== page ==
He refused to meet with Redknapp over the issue of Ledley King's call-up to the England squad when Redknapp publicly berated the Italian's decision to include the player for the games against Slovakia on Saturday and Ukraine on Wednesday.
A chronic knee injury, preventing King from training between matches, has ravaged the career of arguably England's most accomplished central defender and his condition meant that he was always unlikely to play for the national team in either of those fixtures.
Capello, under the direction of England's medical staff, wanted to satisfy himself of the extent of King's injury, just as he did when he called in Steven Gerrard last year despite protestations from his club Liverpool that the midfielder was carrying an adductor muscle injury.
On that occasion Rafael Benitez, the Liverpool manager, demanded an apology from the Football Association for forcing his captain into a 400-mile round trip to be assessed by England and subsequently deemed unfit without taking the club's word for that.
Redknapp, in a similar predicament with King, must have been confident that the 28-year-old would play no part with England since his knee swells to three times its normal size after matches with Tottenham, yet he still felt obliged to vent his spleen.
"He could overdo it for England and with Spurs and in eight months' time be on the scrapheap. I'd love to see him play for England. But he simply cannot play two games in a week," Redknapp insisted, adding "nobody would be happier than me to see Ledley lifting the World Cup trophy with England."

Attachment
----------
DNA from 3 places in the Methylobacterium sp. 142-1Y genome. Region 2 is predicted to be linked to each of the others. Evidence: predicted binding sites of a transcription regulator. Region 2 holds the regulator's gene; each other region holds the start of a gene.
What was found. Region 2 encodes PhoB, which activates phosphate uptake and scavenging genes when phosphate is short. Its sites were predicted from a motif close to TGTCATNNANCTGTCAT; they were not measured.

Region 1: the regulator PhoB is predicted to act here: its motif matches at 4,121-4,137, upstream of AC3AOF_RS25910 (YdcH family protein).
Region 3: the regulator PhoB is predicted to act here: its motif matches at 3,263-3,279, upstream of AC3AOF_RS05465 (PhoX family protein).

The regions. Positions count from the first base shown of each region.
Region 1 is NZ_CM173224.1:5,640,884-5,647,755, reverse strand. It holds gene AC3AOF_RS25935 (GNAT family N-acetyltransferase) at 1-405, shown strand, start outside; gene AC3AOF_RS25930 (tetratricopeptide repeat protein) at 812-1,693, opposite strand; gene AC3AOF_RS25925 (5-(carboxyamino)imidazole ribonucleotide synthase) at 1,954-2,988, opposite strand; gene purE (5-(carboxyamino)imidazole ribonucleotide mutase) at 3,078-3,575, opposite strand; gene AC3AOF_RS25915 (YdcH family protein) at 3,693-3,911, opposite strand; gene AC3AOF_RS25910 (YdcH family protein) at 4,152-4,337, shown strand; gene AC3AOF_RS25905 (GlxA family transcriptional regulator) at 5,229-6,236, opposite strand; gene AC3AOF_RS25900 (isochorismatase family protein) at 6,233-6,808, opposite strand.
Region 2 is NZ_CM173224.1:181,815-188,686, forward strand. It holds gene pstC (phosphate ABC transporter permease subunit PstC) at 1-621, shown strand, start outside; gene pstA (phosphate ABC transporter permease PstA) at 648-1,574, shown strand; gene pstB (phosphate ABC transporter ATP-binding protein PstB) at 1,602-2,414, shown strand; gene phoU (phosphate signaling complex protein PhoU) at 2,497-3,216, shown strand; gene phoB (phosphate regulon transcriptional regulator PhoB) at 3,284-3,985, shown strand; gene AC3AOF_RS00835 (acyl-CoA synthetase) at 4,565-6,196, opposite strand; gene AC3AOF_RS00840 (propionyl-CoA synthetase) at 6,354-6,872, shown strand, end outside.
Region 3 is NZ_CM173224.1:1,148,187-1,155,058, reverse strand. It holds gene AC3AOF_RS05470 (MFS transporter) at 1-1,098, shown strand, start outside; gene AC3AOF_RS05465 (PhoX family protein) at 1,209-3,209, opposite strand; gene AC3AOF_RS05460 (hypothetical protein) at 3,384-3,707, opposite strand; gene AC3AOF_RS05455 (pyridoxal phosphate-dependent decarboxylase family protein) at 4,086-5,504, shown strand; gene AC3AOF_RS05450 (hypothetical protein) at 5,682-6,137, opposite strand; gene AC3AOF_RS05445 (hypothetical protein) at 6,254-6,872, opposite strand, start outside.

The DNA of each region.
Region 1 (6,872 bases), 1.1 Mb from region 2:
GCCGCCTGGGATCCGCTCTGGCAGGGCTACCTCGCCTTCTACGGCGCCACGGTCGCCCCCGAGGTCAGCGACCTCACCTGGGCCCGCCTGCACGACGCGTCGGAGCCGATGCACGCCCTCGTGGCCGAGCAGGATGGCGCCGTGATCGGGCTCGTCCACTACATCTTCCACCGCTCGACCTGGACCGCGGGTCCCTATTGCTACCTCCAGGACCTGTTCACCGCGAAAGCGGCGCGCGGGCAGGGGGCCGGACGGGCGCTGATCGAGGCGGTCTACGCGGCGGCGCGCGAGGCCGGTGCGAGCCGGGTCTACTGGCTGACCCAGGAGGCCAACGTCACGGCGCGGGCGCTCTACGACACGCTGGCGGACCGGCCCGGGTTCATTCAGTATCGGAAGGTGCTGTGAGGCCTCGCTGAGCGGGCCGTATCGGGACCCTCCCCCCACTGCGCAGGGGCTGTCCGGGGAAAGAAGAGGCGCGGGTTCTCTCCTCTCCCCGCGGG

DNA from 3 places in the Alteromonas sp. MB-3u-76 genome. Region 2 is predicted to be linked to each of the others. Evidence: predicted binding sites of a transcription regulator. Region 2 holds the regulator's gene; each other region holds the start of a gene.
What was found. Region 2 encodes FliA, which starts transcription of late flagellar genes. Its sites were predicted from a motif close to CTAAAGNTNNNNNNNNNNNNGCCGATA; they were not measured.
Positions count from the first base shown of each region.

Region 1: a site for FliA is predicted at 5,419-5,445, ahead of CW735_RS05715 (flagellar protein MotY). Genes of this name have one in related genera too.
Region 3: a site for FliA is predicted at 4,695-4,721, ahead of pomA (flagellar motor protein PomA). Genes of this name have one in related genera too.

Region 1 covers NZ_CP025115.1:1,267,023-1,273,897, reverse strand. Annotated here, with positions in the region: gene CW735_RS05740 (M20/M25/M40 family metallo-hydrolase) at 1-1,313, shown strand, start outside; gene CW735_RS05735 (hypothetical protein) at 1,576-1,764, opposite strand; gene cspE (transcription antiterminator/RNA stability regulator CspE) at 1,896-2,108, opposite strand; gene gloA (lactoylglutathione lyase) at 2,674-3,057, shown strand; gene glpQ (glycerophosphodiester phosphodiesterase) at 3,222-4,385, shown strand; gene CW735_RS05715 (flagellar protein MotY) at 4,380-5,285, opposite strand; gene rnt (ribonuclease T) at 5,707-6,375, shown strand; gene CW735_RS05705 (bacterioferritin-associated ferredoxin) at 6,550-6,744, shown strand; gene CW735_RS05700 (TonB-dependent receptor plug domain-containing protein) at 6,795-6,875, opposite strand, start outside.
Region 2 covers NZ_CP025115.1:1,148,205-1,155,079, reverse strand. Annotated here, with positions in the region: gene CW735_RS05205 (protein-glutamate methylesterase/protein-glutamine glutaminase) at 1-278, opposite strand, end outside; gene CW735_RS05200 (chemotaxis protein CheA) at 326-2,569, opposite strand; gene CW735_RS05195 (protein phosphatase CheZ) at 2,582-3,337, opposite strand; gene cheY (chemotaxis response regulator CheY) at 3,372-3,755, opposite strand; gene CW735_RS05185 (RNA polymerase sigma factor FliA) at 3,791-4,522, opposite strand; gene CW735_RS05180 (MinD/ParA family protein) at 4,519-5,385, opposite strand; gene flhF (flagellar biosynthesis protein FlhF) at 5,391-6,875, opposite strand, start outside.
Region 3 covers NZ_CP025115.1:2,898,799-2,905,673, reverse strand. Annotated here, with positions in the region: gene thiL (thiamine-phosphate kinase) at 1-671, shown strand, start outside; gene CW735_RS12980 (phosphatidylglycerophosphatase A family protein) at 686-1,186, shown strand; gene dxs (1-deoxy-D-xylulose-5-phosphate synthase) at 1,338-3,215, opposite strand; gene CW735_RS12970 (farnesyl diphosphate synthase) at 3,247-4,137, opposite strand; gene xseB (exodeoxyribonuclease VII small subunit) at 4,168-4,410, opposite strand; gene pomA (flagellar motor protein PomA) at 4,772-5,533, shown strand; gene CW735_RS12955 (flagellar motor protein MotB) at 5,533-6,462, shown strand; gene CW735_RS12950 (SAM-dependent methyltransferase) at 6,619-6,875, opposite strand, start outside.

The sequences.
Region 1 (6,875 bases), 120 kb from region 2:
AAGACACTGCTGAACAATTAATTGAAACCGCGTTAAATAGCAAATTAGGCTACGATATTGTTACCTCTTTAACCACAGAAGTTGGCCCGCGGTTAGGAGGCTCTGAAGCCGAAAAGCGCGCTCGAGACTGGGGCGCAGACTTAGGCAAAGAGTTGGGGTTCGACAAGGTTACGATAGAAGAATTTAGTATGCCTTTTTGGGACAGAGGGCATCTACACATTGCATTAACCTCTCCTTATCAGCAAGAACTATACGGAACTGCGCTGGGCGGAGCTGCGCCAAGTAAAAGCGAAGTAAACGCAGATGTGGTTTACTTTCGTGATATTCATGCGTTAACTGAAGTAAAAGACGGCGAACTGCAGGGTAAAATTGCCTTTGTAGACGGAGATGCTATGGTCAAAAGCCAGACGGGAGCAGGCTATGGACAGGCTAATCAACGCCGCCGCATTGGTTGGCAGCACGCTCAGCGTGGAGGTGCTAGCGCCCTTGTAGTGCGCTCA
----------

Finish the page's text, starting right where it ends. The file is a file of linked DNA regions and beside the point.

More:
Redknapp annoyance, though, knew no bounds and was uncontainable. "I had the Spurs physios on the phone, panicking, when Ledley was picked for the England squad. Each week it is a hard job to manage the inevitable swelling that blows up after a match.
"They are dedicated to nursing Ledley along and as a result this season we hope to get 30 games out of him. Last season he played four, so I guess we must be doing something right at Tottenham."
Redknapp has long been at odds with the concept of discretion. It has served him well in the eyes of truth-seekers and reporters after a juicy quote or two but created ripples in the sport.
He might have been better off trusting his instinct that King would return to Tottenham unscathed having not been played by England but opted to smash his silence and harangue Capello, with whom he has history.
Only last August Redknapp, then Portsmouth manager, scathingly attacked England's performance in a friendly against the Czech Republic at Wembley while working as a television pundit, much to Capello's chagrin.
Teddy Sheringham is another to have tasted Redknapp's venom after suggesting Tottenham had not tried during their fourth round FA Cup defeat to Manchester United at Old Trafford. "That criticism is unfair. I don't know what game he can have been watching. How can he say we didn't try? To say that is absolute rubbish," Redknapp gushed.
There are those who would love to gag him but football, an increasingly superficial, money-driven industry, should be grateful for Redknapp's ability to speaking plainly.